At any rate, this morning our first appointment was at 8:50AM -- lab work. Then our appointment with Dr. Flaig was at 10:00AM. The PSA has gone up a little more -- it's now 13.2. A little depressing, but Dr. Flaig was not too concerned.
Marshall had started out on Lupron (hormone therapy) early in the diagnosis back in April, and when it didn't knock the PSA down to undetectable by October, Dr. Flaig added a daily Casodex pill, which is supposed to block cancer cells. But he had told us that Casodex can do funny things. In quite a few men, when Casodex is added to Lupron, it brings the PSA down. But in some men, like Marshall, the Casodex doesn't do the trick -- instead of blocking the cancer it starts feeding the cancer -- so they discontinue the Casodex.
Now here's the interesting part: Dr. Flaig says that they have observed a phenomenon that in approximately 30% of the men who don't respond to the Casodex, when the Casodex is withdrawn the PSA shoots down to undetectable. The researchers can't figure out why, but now when they withdraw the Casodex, they wait 6 weeks and re-check the PSA again before they move on to other treatments. Dr. Flaig says he has seen this in quite a few patients, but the best one is a patient from Nebraska who this happened to and after withdrawal of Casodex, this gentlemen has now stayed in "remission" for more than 2 years.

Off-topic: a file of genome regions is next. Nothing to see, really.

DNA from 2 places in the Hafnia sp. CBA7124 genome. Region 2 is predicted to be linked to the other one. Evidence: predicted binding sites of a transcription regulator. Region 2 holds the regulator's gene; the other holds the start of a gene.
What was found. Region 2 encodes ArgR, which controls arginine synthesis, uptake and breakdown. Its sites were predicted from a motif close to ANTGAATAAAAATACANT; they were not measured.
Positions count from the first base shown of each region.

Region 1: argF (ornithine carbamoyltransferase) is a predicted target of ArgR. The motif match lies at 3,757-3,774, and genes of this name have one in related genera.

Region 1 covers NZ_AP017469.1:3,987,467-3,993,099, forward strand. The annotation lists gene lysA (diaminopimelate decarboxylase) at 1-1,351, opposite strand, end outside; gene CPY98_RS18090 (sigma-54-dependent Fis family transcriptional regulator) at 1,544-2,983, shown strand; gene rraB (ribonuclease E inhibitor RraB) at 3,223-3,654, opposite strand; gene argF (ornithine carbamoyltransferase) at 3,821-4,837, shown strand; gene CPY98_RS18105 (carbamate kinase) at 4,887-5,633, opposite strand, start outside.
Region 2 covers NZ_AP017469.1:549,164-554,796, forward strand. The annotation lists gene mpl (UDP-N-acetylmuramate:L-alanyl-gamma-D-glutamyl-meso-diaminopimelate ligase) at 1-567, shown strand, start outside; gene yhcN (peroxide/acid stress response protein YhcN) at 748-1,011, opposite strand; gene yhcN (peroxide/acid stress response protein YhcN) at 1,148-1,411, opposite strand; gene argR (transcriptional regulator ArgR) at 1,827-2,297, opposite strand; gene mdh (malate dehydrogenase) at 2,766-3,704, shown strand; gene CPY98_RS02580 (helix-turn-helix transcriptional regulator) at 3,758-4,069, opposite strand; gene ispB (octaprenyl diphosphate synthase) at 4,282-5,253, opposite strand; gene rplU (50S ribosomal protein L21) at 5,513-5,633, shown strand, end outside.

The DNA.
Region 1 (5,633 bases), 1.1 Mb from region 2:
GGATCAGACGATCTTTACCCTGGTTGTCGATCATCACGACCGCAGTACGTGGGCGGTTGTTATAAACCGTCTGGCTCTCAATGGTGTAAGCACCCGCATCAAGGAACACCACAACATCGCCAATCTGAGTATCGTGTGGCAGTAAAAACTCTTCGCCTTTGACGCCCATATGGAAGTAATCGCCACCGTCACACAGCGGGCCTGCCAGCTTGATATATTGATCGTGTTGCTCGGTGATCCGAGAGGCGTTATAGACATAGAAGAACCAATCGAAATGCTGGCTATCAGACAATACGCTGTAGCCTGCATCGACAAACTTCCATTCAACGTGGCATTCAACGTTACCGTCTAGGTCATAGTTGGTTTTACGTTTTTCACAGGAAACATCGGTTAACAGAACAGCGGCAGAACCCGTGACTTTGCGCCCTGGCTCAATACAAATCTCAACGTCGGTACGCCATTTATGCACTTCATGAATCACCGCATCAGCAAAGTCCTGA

So we are now in that 6-week wait-and-see period. We have stopped the Casodex and we go back on February 28th for another test to see if Marshall falls in that 30% of men. Cross your fingers!
Marshall got his Lupron injection today as well as his Xgeva injection, we went back to the hotel and had lunch and then headed home.
Marshall was a little tense yesterday and today but for the most part he stayed very upbeat. He feels good, no pain, and his energy levels are improving. Dr. Flaig says that the way Marshall feels is a big part of the equation here, so the fact that he's been feeling so good is an indicator of no cancer activity, which is good.
Here are a few pictures of the Anschutz Cancer Pavilion. It's a very pretty, peaceful place.
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